Destination Shawarma on St. Marks, Finally

Chicken shawarma, ready for its crown of arugula.Photo: Spice Brothers

New York isn’t necessarily a hot spot for high-quality shawarma. For the good stuff — tender and juicy but still caramelized on the outside, smacking with the spice of cumin and cinnamon — the best spots tend to be in Astoria (Duzan, Zyara) or Bay Ridge (Al-Sham, Karam, so on). Manhattan? It’s a land of poorly spiced chicken, sometimes retroactively dubbed “shawarma.” Aficionados remain unimpressed. My friend Alfi Bridi, who has family roots in Beirut, calls the current scene “underwhelming,” which in his estimation is a big problem since shawarma quality is “basically the only metric for a city’s success.”

So, what’s a shawarma lover to do? For Lior Lev Sercarz, the answer was simple: open his own shop, Spice Brothers on St. Marks Place. Lev Sercarz runs the spice company La Boîte, with The New York Times Magazine once noting that chef Eric Ripert had “all but forsworn spices from other sources.” Now, Lev Sercarz is vertically integrating, seasoning his own food with his own spice blends.

The restaurant is a partnership with Bar Lab Hospitality and David Malbequi, a chef and old friend whom Lev Sercarz worked with at Daniel. These days, Malbequi runs David’s Cafe, which is right next door to Spice Brothers. The two had half-seriously talked about going into business together. When the space became available, Lev Sercarz says he had one condition: “I, without thinking too much, said, ‘The only I’d ever consider doing is shawarma’ — I’m from the Middle East, and I’m very passionate about it, and very selfishly wanted to have good shawarma.”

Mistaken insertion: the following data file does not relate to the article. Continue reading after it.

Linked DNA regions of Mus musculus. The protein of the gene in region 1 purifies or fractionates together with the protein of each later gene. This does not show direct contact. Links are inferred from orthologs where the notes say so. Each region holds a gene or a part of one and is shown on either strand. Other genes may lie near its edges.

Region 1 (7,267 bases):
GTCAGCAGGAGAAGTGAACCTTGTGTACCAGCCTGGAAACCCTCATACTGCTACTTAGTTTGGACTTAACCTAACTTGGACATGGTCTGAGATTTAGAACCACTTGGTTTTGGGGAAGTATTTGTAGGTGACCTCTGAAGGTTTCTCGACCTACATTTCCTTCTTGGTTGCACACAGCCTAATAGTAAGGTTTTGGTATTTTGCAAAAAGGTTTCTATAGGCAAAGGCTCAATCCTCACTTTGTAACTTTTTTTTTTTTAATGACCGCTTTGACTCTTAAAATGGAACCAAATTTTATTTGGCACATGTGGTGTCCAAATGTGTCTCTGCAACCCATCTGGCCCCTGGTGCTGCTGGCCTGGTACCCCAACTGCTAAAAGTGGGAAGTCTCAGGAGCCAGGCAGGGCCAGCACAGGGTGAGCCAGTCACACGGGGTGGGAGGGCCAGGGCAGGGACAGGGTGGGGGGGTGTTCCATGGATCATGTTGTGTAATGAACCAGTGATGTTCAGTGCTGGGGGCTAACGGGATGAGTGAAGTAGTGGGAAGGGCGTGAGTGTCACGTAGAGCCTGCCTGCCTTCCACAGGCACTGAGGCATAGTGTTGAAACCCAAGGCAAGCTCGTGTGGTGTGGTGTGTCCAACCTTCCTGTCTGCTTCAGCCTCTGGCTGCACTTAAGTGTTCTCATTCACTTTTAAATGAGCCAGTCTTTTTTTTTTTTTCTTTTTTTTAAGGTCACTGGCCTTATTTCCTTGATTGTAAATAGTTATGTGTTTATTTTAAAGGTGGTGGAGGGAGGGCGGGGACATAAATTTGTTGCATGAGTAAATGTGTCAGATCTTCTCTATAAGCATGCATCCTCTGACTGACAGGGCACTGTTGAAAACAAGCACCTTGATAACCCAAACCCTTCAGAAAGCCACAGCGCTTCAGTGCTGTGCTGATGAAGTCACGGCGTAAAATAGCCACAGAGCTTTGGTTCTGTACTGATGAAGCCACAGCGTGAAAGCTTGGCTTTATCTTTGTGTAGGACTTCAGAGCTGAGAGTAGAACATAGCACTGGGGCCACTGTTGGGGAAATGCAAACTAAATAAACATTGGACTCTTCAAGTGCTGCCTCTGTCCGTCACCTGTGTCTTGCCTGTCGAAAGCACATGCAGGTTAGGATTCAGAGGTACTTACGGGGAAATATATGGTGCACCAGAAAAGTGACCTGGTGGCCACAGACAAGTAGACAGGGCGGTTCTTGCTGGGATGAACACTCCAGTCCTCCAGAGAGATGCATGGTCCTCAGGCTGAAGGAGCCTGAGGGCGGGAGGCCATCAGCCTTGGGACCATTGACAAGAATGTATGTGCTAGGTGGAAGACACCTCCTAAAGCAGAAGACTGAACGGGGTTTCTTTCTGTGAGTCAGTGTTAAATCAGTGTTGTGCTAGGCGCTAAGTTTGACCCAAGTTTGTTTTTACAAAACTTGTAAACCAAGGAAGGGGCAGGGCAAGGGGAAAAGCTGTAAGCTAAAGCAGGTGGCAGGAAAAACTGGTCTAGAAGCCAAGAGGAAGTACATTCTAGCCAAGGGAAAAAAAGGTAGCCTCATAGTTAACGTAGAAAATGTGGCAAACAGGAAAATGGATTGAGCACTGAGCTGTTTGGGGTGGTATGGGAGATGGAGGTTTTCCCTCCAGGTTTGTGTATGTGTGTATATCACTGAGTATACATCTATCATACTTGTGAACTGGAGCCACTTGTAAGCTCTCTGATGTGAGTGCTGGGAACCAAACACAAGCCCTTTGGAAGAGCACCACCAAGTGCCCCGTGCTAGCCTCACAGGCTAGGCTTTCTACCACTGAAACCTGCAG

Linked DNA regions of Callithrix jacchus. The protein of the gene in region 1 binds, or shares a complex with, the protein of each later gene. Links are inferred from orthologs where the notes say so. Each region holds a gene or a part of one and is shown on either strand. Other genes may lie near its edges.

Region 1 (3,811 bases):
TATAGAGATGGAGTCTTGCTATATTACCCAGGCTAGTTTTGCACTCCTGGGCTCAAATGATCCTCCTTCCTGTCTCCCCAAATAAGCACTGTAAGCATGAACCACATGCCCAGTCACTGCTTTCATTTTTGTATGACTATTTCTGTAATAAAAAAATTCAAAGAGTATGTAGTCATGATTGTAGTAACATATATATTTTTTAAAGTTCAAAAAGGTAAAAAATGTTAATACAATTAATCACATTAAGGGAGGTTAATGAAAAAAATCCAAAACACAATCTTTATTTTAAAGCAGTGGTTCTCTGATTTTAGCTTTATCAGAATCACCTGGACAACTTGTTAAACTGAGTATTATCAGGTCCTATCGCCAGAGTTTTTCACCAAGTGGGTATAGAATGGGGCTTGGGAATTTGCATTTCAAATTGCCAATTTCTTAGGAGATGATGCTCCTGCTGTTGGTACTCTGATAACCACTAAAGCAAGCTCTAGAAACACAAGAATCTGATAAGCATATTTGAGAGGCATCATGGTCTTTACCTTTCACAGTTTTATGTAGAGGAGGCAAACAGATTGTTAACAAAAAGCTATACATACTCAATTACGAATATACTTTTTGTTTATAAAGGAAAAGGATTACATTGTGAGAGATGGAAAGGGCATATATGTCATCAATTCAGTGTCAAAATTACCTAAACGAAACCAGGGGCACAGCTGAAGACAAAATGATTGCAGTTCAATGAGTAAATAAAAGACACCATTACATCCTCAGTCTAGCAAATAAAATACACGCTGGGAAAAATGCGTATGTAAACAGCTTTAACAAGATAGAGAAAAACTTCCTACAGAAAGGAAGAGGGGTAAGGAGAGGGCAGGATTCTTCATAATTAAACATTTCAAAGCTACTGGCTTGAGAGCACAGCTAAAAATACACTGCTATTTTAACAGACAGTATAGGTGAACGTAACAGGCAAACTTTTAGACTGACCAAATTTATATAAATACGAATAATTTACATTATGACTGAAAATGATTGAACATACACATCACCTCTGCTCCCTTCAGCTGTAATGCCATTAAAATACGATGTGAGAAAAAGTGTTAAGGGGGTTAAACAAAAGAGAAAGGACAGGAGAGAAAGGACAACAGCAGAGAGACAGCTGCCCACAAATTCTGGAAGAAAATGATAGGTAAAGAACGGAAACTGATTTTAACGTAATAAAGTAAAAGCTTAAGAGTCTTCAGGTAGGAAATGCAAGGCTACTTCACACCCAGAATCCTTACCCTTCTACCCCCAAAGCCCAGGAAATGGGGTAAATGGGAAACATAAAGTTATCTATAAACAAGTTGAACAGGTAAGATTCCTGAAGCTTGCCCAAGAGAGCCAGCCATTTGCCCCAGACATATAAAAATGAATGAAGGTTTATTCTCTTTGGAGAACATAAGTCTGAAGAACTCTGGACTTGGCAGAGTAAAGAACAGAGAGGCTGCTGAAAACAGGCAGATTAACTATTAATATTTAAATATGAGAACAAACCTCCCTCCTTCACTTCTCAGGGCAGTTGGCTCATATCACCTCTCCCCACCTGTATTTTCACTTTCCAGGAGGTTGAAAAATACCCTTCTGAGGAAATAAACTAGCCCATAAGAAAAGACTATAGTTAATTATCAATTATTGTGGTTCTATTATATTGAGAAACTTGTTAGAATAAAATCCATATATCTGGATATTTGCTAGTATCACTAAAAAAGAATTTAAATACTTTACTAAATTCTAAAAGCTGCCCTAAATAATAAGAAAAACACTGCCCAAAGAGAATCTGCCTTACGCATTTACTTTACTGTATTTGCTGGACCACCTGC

At Spice Brothers, the beef-and-lamb shawarma (“Shawarma East” on the menu) is seasoned with a Turkish-style spice blend heavy on warm spices like cumin, cinnamon, and a bright flash of rose petals before it’s dressed with herbed labneh sauce. The other option, chicken, is the Shawarma West, spiced with pimentón and turmeric and packing the heat of harissa. The sandwiches are $15 (chicken) and $17 (beef-lamb), made with Lev Sercarz’s spices and Pat LaFrieda meat. Each comes with tahini, a salty rendition of the mango-pickle amba, cilantro, and an unconventional crown of arugula. (It’s peppery and fresh; it works.) The pita, from New Jersey’s Angel Bakeries, is fluffy and holds its own against all the sauce and meat juice.

Of course, there’s a little more to the menu, as well, like falafel with zhuoug and tahina; the Israeli egg-and-eggplant sandwich sabich; spiced fries; and hummus. It’s a tight menu for a tight space. There are a few tables inside, and one that barely fits outside.

Most of the construction effort, it seems, went into the spit. “Most people don’t think about it,” says Lev Sercarz. “Oh, what, how complicated can it be? It’s a metal disk, a spit in the middle, and you just pile on the meat — it doesn’t work like that.” Malbequi spent months tinkering with theirs so that they can “make sure that each layer has exactly the right amount of meat and seasoning, and that everything cooks and slices evenly.”

Sercarz says the only way to achieve the even cooking is to do it yourself, to become an expert in “the art of building the perfect spit.” By knowing its particulars, Spice Brothers can customize the shawarma to their customers’ preferences: “There are people who prefer the meat more crunchy and roasty and caramelized. There are those who prefer it a bit more tender,” Sercarz points out. “Then I have some customers who will ask if they can have a bit more fat from the top, and we’ll gladly slice it off for them.”